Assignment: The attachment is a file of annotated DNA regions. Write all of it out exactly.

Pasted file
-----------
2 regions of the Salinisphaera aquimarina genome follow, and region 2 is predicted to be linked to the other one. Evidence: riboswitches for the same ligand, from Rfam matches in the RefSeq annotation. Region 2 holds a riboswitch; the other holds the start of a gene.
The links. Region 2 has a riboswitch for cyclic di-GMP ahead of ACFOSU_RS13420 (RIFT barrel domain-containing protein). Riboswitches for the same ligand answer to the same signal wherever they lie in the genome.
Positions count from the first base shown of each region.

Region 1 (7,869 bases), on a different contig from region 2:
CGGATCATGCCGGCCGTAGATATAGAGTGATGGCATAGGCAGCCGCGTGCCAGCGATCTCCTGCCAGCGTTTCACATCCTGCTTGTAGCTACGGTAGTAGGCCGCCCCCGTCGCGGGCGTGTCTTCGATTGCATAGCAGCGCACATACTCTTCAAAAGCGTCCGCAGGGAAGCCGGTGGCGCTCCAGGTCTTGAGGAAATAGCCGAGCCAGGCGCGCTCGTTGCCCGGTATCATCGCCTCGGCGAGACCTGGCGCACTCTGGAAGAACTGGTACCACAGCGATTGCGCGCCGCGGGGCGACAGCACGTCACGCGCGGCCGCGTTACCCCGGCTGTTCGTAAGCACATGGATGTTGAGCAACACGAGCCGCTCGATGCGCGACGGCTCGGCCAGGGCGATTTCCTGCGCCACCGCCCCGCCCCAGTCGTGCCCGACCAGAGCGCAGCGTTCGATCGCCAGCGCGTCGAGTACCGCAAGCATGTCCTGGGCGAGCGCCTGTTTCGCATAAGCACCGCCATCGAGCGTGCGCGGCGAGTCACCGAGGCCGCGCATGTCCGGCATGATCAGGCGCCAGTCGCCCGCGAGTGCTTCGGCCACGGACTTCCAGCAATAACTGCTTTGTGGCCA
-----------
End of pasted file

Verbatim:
2 regions of the Salinisphaera aquimarina genome follow, and region 2 is predicted to be linked to the other one. Evidence: riboswitches for the same ligand, from Rfam matches in the RefSeq annotation. Region 2 holds a riboswitch; the other holds the start of a gene.
The links. Region 2 has a riboswitch for cyclic di-GMP ahead of ACFOSU_RS13420 (RIFT barrel domain-containing protein). Riboswitches for the same ligand answer to the same signal wherever they lie in the genome.
Positions count from the first base shown of each region.

Region 1 (7,869 bases), on a different contig from region 2:
CGGATCATGCCGGCCGTAGATATAGAGTGATGGCATAGGCAGCCGCGTGCCAGCGATCTCCTGCCAGCGTTTCACATCCTGCTTGTAGCTACGGTAGTAGGCCGCCCCCGTCGCGGGCGTGTCTTCGATTGCATAGCAGCGCACATACTCTTCAAAAGCGTCCGCAGGGAAGCCGGTGGCGCTCCAGGTCTTGAGGAAATAGCCGAGCCAGGCGCGCTCGTTGCCCGGTATCATCGCCTCGGCGAGACCTGGCGCACTCTGGAAGAACTGGTACCACAGCGATTGCGCGCCGCGGGGCGACAGCACGTCACGCGCGGCCGCGTTACCCCGGCTGTTCGTAAGCACATGGATGTTGAGCAACACGAGCCGCTCGATGCGCGACGGCTCGGCCAGGGCGATTTCCTGCGCCACCGCCCCGCCCCAGTCGTGCCCGACCAGAGCGCAGCGTTCGATCGCCAGCGCGTCGAGTACCGCAAGCATGTCCTGGGCGAGCGCCTGTTTCGCATAAGCACCGCCATCGAGCGTGCGCGGCGAGTCACCGAGGCCGCGCATGTCCGGCATGATCAGGCGCCAGTCGCCCGCGAGTGCTTCGGCCACGGACTTCCAGCAATAACTGCTTTGTGGCCA